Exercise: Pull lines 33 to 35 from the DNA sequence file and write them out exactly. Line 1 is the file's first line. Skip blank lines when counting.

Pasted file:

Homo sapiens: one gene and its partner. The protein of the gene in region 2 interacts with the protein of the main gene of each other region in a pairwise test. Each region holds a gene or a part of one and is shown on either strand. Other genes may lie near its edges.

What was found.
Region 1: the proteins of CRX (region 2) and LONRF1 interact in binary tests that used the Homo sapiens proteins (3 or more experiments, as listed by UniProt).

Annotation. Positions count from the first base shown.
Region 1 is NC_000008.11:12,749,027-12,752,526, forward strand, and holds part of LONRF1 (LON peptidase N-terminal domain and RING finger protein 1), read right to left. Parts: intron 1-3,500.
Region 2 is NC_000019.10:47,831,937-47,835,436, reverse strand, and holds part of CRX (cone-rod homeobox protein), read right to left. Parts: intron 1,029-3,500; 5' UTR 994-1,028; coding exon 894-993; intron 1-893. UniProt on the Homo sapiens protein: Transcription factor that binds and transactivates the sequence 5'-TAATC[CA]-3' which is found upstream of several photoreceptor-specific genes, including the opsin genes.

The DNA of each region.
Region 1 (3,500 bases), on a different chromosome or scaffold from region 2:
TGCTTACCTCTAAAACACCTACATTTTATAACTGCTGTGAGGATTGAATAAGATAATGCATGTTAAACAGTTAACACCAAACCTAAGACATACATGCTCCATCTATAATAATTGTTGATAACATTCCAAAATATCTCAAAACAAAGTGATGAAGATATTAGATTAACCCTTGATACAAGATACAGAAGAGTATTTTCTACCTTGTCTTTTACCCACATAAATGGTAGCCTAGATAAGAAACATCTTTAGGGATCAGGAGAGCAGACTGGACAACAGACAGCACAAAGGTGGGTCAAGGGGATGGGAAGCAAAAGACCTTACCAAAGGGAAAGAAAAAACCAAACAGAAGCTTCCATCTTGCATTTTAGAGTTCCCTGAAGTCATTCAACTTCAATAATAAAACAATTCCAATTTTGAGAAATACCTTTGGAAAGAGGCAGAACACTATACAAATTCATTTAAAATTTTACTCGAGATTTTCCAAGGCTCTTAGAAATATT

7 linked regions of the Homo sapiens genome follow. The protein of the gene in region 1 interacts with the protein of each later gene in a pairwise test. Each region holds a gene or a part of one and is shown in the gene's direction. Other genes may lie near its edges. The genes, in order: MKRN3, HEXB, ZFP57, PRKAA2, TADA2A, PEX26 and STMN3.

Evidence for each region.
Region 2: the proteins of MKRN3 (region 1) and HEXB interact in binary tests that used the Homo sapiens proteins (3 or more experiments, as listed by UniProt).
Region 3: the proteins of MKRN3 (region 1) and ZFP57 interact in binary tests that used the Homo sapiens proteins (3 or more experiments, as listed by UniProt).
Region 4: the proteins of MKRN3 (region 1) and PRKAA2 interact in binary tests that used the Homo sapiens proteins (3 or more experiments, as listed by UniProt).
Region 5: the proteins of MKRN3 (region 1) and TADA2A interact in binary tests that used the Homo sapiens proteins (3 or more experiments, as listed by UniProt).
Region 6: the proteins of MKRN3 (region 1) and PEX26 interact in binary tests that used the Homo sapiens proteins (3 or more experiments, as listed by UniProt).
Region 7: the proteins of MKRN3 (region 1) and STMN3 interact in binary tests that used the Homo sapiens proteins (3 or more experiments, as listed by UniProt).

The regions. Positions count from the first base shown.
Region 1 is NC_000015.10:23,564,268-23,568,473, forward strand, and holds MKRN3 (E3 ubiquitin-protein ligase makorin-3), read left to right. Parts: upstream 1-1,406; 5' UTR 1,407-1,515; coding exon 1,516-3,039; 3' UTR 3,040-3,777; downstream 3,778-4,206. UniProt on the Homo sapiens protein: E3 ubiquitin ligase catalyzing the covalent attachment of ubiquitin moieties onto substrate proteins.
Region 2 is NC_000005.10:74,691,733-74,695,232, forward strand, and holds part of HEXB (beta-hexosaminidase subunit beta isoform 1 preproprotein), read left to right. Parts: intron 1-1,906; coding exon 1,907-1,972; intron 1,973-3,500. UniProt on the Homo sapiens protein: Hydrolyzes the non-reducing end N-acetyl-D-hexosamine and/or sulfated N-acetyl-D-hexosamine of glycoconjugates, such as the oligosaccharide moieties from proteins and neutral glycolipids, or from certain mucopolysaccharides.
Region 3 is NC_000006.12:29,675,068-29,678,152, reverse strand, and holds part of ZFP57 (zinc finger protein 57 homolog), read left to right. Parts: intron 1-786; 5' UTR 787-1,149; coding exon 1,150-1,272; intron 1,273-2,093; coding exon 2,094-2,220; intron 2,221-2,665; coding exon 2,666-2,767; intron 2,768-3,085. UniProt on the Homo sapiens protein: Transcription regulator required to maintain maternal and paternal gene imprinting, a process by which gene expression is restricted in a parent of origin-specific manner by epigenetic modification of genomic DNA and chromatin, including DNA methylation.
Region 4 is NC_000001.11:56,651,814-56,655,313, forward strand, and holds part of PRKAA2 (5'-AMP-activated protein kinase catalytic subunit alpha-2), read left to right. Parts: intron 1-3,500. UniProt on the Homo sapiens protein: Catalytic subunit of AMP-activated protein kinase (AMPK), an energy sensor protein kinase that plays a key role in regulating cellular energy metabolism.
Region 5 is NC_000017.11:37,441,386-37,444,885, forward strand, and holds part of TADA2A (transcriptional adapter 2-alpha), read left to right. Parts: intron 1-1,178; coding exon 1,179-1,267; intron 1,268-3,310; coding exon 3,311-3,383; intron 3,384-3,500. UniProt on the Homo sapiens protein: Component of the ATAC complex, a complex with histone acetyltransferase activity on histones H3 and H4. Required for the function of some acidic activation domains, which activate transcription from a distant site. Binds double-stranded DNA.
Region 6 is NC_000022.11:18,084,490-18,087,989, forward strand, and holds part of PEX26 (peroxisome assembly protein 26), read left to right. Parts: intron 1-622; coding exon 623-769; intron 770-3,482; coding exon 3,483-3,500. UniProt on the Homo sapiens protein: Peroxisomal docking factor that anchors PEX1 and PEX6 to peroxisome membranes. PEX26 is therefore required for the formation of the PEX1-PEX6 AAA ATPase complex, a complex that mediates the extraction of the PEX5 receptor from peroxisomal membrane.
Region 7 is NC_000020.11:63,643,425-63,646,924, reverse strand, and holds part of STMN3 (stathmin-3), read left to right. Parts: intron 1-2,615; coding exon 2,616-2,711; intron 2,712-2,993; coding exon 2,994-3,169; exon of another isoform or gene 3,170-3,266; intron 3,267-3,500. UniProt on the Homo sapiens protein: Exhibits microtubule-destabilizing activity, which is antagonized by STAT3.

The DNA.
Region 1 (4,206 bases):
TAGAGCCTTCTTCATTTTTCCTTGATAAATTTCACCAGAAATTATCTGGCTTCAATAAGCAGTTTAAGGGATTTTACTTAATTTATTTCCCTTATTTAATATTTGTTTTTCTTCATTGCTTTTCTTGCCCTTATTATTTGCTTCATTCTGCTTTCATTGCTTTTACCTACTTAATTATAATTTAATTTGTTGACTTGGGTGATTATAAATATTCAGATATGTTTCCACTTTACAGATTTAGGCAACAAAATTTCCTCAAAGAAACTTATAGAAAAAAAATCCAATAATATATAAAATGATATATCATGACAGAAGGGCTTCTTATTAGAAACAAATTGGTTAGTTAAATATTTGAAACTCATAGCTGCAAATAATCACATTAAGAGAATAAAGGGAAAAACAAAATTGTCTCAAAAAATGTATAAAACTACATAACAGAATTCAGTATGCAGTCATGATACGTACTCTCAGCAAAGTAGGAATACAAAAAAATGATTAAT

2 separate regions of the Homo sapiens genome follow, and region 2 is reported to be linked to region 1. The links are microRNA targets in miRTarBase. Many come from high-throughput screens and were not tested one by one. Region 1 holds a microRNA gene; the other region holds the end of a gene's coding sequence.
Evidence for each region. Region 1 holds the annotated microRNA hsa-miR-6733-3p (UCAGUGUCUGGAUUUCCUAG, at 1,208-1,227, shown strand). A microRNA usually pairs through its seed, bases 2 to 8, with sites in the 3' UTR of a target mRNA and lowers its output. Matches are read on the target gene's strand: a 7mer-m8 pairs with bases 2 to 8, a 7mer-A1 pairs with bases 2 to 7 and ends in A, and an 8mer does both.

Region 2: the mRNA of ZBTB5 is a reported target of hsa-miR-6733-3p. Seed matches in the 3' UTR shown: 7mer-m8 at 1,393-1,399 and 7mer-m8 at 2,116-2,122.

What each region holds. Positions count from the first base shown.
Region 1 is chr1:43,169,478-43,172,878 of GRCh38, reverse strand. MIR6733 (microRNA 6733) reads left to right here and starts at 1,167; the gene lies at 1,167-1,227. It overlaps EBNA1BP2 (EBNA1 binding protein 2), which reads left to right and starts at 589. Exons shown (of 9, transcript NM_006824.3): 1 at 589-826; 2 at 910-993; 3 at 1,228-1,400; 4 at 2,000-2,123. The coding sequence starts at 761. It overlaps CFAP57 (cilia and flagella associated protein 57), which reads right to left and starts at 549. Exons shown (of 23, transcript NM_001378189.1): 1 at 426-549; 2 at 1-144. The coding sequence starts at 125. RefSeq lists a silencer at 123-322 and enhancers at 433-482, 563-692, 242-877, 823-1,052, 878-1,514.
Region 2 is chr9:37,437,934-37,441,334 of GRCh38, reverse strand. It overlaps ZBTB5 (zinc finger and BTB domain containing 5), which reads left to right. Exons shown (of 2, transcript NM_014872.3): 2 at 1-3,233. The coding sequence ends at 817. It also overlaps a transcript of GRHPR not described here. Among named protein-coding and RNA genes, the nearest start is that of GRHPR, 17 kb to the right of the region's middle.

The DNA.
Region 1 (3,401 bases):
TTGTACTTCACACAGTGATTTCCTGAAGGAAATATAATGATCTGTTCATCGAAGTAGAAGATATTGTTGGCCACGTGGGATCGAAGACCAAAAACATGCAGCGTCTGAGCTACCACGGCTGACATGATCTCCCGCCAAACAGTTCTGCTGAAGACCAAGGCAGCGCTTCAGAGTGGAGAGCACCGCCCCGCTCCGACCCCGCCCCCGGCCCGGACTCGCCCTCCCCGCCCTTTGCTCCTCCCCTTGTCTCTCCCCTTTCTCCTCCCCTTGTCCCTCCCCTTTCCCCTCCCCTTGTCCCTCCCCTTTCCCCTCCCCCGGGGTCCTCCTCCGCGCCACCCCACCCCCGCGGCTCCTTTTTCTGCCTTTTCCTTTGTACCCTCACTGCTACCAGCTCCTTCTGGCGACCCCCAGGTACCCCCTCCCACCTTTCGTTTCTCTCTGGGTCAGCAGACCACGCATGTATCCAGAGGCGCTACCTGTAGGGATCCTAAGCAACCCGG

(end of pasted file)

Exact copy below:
Region 1 is chr1:43,169,478-43,172,878 of GRCh38, reverse strand. MIR6733 (microRNA 6733) reads left to right here and starts at 1,167; the gene lies at 1,167-1,227. It overlaps EBNA1BP2 (EBNA1 binding protein 2), which reads left to right and starts at 589. Exons shown (of 9, transcript NM_006824.3): 1 at 589-826; 2 at 910-993; 3 at 1,228-1,400; 4 at 2,000-2,123. The coding sequence starts at 761. It overlaps CFAP57 (cilia and flagella associated protein 57), which reads right to left and starts at 549. Exons shown (of 23, transcript NM_001378189.1): 1 at 426-549; 2 at 1-144. The coding sequence starts at 125. RefSeq lists a silencer at 123-322 and enhancers at 433-482, 563-692, 242-877, 823-1,052, 878-1,514.
Region 2 is chr9:37,437,934-37,441,334 of GRCh38, reverse strand. It overlaps ZBTB5 (zinc finger and BTB domain containing 5), which reads left to right. Exons shown (of 2, transcript NM_014872.3): 2 at 1-3,233. The coding sequence ends at 817. It also overlaps a transcript of GRHPR not described here. Among named protein-coding and RNA genes, the nearest start is that of GRHPR, 17 kb to the right of the region's middle.

The DNA.